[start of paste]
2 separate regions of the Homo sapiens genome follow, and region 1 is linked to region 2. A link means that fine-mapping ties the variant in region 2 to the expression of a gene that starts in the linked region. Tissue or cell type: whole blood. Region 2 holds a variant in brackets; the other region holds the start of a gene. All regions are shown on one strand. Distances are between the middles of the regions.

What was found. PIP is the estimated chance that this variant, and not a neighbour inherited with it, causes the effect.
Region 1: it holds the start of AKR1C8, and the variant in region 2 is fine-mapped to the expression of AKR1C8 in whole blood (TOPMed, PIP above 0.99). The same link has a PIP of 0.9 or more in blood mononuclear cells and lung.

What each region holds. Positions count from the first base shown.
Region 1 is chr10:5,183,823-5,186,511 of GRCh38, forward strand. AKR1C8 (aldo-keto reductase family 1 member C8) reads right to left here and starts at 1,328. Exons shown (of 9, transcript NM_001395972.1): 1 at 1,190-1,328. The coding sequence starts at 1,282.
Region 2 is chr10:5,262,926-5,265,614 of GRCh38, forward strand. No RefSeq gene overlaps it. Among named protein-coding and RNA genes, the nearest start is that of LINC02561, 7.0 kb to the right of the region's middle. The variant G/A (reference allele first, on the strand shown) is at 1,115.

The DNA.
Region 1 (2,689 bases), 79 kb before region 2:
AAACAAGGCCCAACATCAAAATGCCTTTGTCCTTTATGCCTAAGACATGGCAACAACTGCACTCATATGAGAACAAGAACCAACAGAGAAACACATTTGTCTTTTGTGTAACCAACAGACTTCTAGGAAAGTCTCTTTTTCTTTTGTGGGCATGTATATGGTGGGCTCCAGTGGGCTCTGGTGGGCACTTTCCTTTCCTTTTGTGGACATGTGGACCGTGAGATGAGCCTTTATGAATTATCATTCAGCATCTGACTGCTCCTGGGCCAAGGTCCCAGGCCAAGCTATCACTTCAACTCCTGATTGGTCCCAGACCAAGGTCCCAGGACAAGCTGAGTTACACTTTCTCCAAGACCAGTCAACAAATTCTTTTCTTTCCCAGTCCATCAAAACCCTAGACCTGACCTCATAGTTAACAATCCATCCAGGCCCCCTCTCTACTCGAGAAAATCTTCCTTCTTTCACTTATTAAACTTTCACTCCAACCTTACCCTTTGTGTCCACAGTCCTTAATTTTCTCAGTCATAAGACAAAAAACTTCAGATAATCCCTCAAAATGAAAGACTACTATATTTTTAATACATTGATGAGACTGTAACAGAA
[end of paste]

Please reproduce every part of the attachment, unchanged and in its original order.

2 separate regions of the Homo sapiens genome follow, and region 1 is linked to region 2. A link means that fine-mapping ties the variant in region 2 to the expression of a gene that starts in the linked region. Tissue or cell type: whole blood. Region 2 holds a variant in brackets; the other region holds the start of a gene. All regions are shown on one strand. Distances are between the middles of the regions.

What was found. PIP is the estimated chance that this variant, and not a neighbour inherited with it, causes the effect.
Region 1: it holds the start of AKR1C8, and the variant in region 2 is fine-mapped to the expression of AKR1C8 in whole blood (TOPMed, PIP above 0.99). The same link has a PIP of 0.9 or more in blood mononuclear cells and lung.

What each region holds. Positions count from the first base shown.
Region 1 is chr10:5,183,823-5,186,511 of GRCh38, forward strand. AKR1C8 (aldo-keto reductase family 1 member C8) reads right to left here and starts at 1,328. Exons shown (of 9, transcript NM_001395972.1): 1 at 1,190-1,328. The coding sequence starts at 1,282.
Region 2 is chr10:5,262,926-5,265,614 of GRCh38, forward strand. No RefSeq gene overlaps it. Among named protein-coding and RNA genes, the nearest start is that of LINC02561, 7.0 kb to the right of the region's middle. The variant G/A (reference allele first, on the strand shown) is at 1,115.

The DNA.
Region 1 (2,689 bases), 79 kb before region 2:
AAACAAGGCCCAACATCAAAATGCCTTTGTCCTTTATGCCTAAGACATGGCAACAACTGCACTCATATGAGAACAAGAACCAACAGAGAAACACATTTGTCTTTTGTGTAACCAACAGACTTCTAGGAAAGTCTCTTTTTCTTTTGTGGGCATGTATATGGTGGGCTCCAGTGGGCTCTGGTGGGCACTTTCCTTTCCTTTTGTGGACATGTGGACCGTGAGATGAGCCTTTATGAATTATCATTCAGCATCTGACTGCTCCTGGGCCAAGGTCCCAGGCCAAGCTATCACTTCAACTCCTGATTGGTCCCAGACCAAGGTCCCAGGACAAGCTGAGTTACACTTTCTCCAAGACCAGTCAACAAATTCTTTTCTTTCCCAGTCCATCAAAACCCTAGACCTGACCTCATAGTTAACAATCCATCCAGGCCCCCTCTCTACTCGAGAAAATCTTCCTTCTTTCACTTATTAAACTTTCACTCCAACCTTACCCTTTGTGTCCACAGTCCTTAATTTTCTCAGTCATAAGACAAAAAACTTCAGATAATCCCTCAAAATGAAAGACTACTATATTTTTAATACATTGATGAGACTGTAACAGAA